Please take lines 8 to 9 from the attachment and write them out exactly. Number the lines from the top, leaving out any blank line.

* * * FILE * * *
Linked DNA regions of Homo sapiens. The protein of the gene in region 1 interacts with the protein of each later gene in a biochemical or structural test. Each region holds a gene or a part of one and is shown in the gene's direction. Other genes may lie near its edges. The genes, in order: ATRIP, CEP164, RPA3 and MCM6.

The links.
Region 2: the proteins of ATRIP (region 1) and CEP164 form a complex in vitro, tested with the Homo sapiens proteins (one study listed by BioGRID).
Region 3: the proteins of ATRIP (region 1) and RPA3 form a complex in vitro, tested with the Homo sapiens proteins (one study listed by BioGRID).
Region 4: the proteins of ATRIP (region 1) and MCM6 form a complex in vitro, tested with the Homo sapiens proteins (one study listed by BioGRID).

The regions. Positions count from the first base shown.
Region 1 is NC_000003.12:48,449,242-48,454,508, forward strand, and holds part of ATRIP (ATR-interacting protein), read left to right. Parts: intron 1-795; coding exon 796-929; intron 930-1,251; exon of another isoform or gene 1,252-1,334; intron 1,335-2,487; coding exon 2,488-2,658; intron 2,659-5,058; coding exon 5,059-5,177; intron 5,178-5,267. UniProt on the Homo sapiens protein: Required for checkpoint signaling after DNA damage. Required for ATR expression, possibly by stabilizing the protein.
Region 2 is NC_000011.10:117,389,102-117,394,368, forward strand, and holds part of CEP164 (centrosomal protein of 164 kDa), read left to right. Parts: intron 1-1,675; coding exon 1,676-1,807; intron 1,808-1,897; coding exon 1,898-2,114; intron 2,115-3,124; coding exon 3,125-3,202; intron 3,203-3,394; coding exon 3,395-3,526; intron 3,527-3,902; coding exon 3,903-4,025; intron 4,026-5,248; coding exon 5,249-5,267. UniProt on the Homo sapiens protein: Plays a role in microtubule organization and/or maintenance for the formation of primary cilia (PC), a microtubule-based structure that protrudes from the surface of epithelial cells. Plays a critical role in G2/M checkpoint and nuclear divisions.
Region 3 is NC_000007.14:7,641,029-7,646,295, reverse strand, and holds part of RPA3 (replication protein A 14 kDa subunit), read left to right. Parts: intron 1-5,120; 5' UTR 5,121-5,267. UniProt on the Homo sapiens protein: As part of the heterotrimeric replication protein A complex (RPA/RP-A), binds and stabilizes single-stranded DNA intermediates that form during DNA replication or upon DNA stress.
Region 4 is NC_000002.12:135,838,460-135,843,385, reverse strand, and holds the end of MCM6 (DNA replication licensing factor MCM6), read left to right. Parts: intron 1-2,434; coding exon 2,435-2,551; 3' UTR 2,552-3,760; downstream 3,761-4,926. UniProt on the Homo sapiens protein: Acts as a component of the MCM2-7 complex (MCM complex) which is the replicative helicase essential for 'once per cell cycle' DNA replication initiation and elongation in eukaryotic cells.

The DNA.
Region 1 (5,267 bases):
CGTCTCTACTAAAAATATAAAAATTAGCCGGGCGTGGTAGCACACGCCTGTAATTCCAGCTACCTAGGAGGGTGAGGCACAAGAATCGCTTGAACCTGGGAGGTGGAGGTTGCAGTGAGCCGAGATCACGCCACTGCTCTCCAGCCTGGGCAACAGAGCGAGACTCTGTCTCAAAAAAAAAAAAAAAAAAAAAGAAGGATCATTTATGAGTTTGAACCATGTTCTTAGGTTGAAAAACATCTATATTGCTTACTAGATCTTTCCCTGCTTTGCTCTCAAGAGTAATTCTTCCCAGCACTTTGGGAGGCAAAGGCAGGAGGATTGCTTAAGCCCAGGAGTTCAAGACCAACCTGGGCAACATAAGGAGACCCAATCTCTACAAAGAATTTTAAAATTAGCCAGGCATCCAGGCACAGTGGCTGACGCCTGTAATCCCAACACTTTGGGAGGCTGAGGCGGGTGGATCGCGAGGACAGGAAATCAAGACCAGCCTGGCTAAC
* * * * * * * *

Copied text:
Region 2 is NC_000011.10:117,389,102-117,394,368, forward strand, and holds part of CEP164 (centrosomal protein of 164 kDa), read left to right. Parts: intron 1-1,675; coding exon 1,676-1,807; intron 1,808-1,897; coding exon 1,898-2,114; intron 2,115-3,124; coding exon 3,125-3,202; intron 3,203-3,394; coding exon 3,395-3,526; intron 3,527-3,902; coding exon 3,903-4,025; intron 4,026-5,248; coding exon 5,249-5,267. UniProt on the Homo sapiens protein: Plays a role in microtubule organization and/or maintenance for the formation of primary cilia (PC), a microtubule-based structure that protrudes from the surface of epithelial cells. Plays a critical role in G2/M checkpoint and nuclear divisions.
Region 3 is NC_000007.14:7,641,029-7,646,295, reverse strand, and holds part of RPA3 (replication protein A 14 kDa subunit), read left to right. Parts: intron 1-5,120; 5' UTR 5,121-5,267. UniProt on the Homo sapiens protein: As part of the heterotrimeric replication protein A complex (RPA/RP-A), binds and stabilizes single-stranded DNA intermediates that form during DNA replication or upon DNA stress.